Scotland had the weakest figures for new buyer inquiries of any nation or region in the UK during February, according to the Royal Institute of Chartered Surveyors (RICS).
The number of properties being put on the market was also down, for the fourth consecutive month, with most commentators pointing to the lockdown restrictions for slowing the market, whilst expecting a return to more activity once these are fully lifted.
The only region that was weaker for selling instructions was Yorkshire, and the only part of the UK with weaker price growth was London.
Agents noted there was strong demand for properties in more rural areas of Scotland, particularly, Elgin, Fraserburgh, the Borders and Dumfries and Galloway, where the lack of supply was driving quick sales.
Given our strength in short-term property finance in Scotland, we have noted more flats coming onto the market as private landlords sell, in what has become a slightly over-heated market.
It is also apparent from the conversations I’ve been having with brokers, that professional investors and particularly those looking for refurbishment opportunities to add value, appear to be keeping their powder dry and waiting for a return to more realistic pricing levels.
A wider view of the market
The Covid-19 pandemic and the various lockdown measures taken by the different governments have combined to have a hugely negative impact on virtually all sectors of the economy.
The unemployment rate between October and December 2020 hit 5.1%, which is the highest level for five years, and most experts agree that the on-going furlough scheme has ensured that this figure is much lower than it would otherwise have been.
One sector of the economy which so far seems to have remained impervious to the impact of the pandemic – in fact to have thrived on at least some aspects of it – is the UK housing market.
According to figures released by the Office for National Statistics (ONS), house prices in the UK went up by 8.5% in 2020, the highest annual rate of growth since 2014, and by the end of the year the average house price had hit a record £252,000.
There was a fairly unanimous view among experts that the market would cool down in 2021 once the stamp duty holiday, which was introduced in July 2020 to kick-start the housing market, came to an end, but this theory fell by the wayside with the unveiling of the 2021 Budget.
One of the measures outlined by Rishi Sunak was an extension of the stamp duty holiday as it now operates until the end of June, meaning that until then no stamp duty will be charged on the first £500,000 of the purchase price of a property.
After this, the point at which stamp duty has to start being paid will drop to £250,000 until the end of September, and not until October 2021, on the current schedule, will it return to the pre-pandemic level of £125,000.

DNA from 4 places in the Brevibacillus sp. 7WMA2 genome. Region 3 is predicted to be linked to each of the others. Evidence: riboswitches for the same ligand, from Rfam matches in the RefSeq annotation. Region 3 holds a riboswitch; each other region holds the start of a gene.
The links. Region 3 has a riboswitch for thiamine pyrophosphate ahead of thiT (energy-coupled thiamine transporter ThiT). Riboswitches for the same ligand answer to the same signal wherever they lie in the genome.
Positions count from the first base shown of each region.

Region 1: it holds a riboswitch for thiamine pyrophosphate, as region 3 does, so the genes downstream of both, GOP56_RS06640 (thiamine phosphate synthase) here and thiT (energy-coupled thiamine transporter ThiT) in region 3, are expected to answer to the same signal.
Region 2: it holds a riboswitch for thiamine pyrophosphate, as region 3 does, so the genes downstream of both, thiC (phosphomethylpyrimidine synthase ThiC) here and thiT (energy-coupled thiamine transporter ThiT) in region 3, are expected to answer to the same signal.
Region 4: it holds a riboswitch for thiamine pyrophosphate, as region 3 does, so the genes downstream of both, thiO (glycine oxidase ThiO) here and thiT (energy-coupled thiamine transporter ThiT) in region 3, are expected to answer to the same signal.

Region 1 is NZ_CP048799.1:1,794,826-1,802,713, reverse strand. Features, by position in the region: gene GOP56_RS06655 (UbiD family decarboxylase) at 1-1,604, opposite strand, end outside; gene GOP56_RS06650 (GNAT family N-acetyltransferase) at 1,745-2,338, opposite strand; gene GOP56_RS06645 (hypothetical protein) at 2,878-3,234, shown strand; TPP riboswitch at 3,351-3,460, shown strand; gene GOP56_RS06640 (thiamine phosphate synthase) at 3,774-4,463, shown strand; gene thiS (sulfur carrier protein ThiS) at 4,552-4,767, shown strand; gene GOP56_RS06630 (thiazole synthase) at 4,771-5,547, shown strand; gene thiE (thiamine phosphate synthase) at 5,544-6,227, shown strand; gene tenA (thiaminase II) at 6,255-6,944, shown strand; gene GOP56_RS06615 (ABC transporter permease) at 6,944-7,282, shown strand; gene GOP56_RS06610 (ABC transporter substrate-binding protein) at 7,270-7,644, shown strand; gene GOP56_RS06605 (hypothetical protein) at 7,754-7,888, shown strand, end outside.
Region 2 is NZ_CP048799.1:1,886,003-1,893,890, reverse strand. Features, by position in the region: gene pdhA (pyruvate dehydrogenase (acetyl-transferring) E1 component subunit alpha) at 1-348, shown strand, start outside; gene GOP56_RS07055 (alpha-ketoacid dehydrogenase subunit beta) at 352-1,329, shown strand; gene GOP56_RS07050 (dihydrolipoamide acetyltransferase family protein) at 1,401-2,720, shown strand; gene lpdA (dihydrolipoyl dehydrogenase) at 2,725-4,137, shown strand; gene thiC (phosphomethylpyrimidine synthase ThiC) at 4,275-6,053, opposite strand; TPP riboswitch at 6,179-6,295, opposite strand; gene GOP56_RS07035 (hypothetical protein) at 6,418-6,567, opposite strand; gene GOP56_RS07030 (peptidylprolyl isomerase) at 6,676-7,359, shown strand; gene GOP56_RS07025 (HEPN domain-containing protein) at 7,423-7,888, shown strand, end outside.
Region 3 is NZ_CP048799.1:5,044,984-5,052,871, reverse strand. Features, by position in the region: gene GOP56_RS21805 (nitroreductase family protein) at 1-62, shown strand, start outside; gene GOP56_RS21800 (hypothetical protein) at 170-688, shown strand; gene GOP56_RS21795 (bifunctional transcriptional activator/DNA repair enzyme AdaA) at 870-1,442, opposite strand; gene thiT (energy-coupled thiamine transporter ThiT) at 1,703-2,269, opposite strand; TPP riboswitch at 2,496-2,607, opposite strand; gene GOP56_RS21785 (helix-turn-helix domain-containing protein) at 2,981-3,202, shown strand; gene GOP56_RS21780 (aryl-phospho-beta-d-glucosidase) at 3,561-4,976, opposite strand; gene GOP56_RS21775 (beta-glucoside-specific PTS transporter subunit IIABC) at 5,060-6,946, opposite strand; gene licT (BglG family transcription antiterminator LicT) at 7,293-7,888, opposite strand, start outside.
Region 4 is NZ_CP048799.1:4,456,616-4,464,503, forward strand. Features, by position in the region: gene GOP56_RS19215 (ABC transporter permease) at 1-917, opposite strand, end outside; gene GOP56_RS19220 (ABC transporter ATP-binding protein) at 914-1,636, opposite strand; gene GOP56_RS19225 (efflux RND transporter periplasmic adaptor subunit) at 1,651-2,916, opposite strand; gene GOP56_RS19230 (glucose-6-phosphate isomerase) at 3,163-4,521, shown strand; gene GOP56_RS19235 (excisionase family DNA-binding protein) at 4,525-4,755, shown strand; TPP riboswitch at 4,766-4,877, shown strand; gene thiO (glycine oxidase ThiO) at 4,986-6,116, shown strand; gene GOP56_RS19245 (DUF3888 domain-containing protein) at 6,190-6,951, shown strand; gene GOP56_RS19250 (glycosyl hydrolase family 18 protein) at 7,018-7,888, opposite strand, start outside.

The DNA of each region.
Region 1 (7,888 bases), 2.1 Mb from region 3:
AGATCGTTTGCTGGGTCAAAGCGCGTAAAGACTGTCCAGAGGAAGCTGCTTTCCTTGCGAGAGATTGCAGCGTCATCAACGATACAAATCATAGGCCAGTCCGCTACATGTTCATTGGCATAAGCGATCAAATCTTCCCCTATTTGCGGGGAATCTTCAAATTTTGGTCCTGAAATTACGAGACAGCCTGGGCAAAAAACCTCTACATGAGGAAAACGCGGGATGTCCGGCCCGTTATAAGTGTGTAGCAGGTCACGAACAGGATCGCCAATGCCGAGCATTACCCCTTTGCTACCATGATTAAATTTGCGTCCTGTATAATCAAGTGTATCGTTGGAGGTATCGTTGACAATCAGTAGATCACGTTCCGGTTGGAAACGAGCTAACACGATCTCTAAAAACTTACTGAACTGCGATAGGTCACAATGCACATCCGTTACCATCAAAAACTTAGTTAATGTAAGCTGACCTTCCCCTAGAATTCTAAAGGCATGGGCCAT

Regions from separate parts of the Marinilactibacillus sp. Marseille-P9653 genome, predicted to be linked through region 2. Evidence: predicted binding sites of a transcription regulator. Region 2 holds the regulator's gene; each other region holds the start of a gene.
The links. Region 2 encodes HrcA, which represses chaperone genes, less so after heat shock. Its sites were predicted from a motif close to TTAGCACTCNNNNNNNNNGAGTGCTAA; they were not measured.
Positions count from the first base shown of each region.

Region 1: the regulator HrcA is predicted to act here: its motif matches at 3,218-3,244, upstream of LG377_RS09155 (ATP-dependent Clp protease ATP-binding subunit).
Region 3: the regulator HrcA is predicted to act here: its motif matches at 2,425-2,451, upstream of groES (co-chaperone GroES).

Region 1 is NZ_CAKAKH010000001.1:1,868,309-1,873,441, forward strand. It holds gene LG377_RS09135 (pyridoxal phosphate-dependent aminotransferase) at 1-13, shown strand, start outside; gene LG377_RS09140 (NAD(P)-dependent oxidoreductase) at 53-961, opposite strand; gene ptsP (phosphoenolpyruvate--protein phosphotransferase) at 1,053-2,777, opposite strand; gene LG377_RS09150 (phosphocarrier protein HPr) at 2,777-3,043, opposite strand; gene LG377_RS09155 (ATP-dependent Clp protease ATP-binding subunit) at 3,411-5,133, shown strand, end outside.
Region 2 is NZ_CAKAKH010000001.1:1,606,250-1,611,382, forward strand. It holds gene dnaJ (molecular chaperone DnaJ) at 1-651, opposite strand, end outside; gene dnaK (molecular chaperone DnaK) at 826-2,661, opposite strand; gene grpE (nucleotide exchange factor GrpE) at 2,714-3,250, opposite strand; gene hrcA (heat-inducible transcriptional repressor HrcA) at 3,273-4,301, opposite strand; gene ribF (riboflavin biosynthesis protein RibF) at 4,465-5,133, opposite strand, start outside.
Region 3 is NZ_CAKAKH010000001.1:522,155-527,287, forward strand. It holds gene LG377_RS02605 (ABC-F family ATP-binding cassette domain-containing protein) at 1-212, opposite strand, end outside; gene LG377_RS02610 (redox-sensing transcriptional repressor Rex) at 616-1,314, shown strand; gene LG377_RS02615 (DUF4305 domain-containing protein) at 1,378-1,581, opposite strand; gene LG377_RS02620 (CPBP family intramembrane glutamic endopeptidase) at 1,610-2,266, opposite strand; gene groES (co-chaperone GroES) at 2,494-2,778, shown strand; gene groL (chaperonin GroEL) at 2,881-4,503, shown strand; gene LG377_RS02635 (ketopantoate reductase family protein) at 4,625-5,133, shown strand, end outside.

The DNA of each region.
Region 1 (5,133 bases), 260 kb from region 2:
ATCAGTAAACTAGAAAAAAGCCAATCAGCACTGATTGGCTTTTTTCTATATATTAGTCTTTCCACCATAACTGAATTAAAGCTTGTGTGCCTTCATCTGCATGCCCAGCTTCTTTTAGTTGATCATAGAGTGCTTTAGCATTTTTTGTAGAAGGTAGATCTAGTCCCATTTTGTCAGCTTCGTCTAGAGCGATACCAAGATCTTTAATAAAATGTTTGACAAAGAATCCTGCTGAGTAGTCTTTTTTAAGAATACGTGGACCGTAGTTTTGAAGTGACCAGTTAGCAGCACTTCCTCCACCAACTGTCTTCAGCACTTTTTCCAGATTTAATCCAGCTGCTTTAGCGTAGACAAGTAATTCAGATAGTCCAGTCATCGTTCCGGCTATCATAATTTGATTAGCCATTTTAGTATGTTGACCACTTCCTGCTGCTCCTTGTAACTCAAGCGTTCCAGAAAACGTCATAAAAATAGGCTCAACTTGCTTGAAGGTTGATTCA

However, in Scotland, Finance Secretary Kate Forbes advised the LBBT holiday will end on 31st March as originally planned.
Different homes for the new normal
As well as fiscal measures it seems that the house price boom is being driven, at least in part, by a shift in the type of property being sought by buyers.
According to the property website Zoopla there was a sharp drop in searches by buyers looking for open plan living, which is doubtless a reflection of the additional demands being placed on living space by the widespread switch to working from home.
At the same time phrases such as ‘rural’ and ‘secluded’ became common search terms, signalling a shift away from city centre living as evidenced by the strength of the market in Scotland’s rural areas, offering tranquil surroundings and larger properties with a home office, study and garden.
This was reflected in the fact that the prices for detached properties rose by 10% over the year up to December, while those for flats and maisonettes went up by just 5%.
What the situation demonstrates is the remarkable resilience of the UK housing sector, a resilience spread across the whole of the country rather than being confined, as has often been the case, to London and the south east.
In fact, the region of England which saw the highest growth in average house prices over 2020 was the north west, at 11.2%, with London hitting only 3.5%, the lowest in the UK.
We are supporting more ground-up or conversion developments currently as a percentage of our deals than ever before, which shows that the market is perhaps a bit too warm in some areas for professional buyers to bridge and refurbish, but time will tell. Perhaps the return to original LBTT rate bands in Scotland will see an increase in opportunities for professional investors north of the border.
In the meantime, if you have need of short-term property finance, development, residential bridging or refurbishment, then please get in touch, especially if you are considering a project in Scotland, the area I know best.